The area operated on will swell reaching a maximum in two days. Swelling and discoloration around the eye may occur. The application of a moist warm towel will help eliminate the discoloration quicker. The towel should be applied continuously for as long as tolerable beginning 36 hours after surgery (remember ice packs are used for the first 36 hours only).

A sore throat may develop. The muscles of the throat are near the extraction sites. Swelling into the throat muscles can cause pain. This is normal and should subside in 2-3 days.

If the corners of the mouth are stretched, they may dry out and crack. Your lips should be kept moist with an ointment like Vaseline. There may be a slight elevation of temperature for 24-48 hours. If temperature continues, notify our office.

If immediate dentures have been inserted, sore spots may develop. In most cases, your dentist will see you within 24-48 hours after surgery and make the necessary adjustments to relieve those sore spots. Failure to do so may result in severe denture sores, which may prolong the healing process.

Post-Operative Instructions – Implant Placement and Bone/Tissue Grafting


  • BLEEDING: Small amounts of blood in the saliva can make your saliva appear quite red. This is normal and may be noticed the rest of the day after the procedure.
  • PLEASE DO NOT DISTURB THE WOUND AND SUTURES. It will be a natural tendency for your tongue to touch and play with the sutures. This will cause early wound breakdown and exposure of the implant or graft, resulting in a higher failure rate. As the swelling subsides, it might feel like the stitches are loosening up. Please do NOT cut them.
  • SMOKING: Smoking should be stopped following surgery. Healing and success of the implant will be substantially reduced by the cigarette smoke and chemicals in your body.
  • PAIN: Some discomfort is normal after surgery. To minimize pain, take two Tylenol, Advil or similar non-aspirin pain reliever every 3 to 4 hours until bedtime to maintain comfort. Take it before the anesthesia wears off. If prescription pain medication is prescribed, take it as instructed on the label. Don’t exceed the dose on the label. Taking with food or milk will help reduce upset stomach. Avoid driving or operating heavy machinery when taking pain prescriptions. Do not drink alcohol while taking prescription pain medications.
  • NAUSEA: This is most often caused by taking pain medications on an empty stomach. Reduce nausea by preceding each pain pill with soft food and taking the pill with a large glass of water.
  • SWELLING: Applying an ice bag to the face over the operated area will minimize swelling. Apply for 15 minutes and then remove for 15 minutes. Continue this for the first day.
  • NUMBNESS: The local anesthetic will cause you to be numb for several hours after you leave the office. Be very careful not to bite, chew, pinch or scratch the numb area. Sometimes the implant procedure causes residual numbness or tingling for six weeks or longer.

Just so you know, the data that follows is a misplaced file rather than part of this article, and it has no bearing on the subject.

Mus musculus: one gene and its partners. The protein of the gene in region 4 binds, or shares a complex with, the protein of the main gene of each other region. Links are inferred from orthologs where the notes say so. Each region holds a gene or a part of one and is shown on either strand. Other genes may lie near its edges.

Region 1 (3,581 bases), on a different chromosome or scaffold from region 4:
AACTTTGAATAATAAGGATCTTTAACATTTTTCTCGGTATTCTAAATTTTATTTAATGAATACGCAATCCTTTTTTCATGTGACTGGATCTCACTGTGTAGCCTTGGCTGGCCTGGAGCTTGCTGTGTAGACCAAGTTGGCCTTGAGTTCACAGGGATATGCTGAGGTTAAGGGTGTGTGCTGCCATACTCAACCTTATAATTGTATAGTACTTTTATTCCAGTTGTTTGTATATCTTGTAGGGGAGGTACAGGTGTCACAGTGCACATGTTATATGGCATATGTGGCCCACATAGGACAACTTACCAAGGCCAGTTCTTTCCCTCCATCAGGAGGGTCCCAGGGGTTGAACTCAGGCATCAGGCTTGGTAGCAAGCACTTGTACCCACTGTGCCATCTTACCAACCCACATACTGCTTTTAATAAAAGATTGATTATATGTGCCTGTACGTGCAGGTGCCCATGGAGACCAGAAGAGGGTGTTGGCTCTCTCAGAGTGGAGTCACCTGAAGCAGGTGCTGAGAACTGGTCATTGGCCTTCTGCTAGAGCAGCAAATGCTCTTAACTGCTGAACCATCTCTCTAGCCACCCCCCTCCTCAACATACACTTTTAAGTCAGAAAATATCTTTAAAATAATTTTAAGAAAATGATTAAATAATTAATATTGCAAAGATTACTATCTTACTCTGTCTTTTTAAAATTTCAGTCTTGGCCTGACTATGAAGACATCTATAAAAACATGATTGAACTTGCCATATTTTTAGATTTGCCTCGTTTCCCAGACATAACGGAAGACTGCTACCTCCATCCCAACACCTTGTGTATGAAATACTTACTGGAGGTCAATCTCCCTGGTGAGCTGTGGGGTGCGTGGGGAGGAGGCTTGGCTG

• BRUSHING: Do not brush your teeth for the first 8 hours after surgery. After this, you may brush your teeth gently, but avoid the area of surgery until the area has healed.
  • RINSING: Avoid all rinsing or swishing for 24 hours after your procedure. After 24 hours you may begin gentle rinsing with a saltwater solution (1/2 teaspoon salt + 1/2 teaspoon soda + 8oz warm water). Avoid commercial mouth rinses. You may be instructed to use a prescription antimicrobial mouth rinse.
  • DIET: Keep all chewing limited to the opposite side (the side not operated on) of the mouth. Eat soft foods for the first two days. Maintain a good, balanced diet. Return to normal regular meals as soon as you are able after the first two days. Drink plenty of water. Avoid alcohol for 48 hours.

Do not disturb the wound. If surgical packing was placed, leave it alone. The pack helps to keep the tooth exposed. If it gets dislodged or falls out do not get alarmed.


Some bleeding or redness in the saliva is normal for 24 hours. Excessive bleeding which results in your mouth filling rapidly with blood can frequently be controlled by biting with pressure on a gauze pad placed directly on the bleeding wound for 30 minutes. If bleeding continues please call for further instructions.


Swelling is a normal occurrence after surgery. To minimize swelling, apply an ice bag, a plastic bag, or towel filled with ice cubes on the cheek. Apply the ice continuously as much as possible for the first 36 hours.


Drink plenty of fluids but avoid hot liquids or food. Soft food and liquids should be eaten on the day of surgery. Return to a normal diet as soon as possible unless otherwise directed.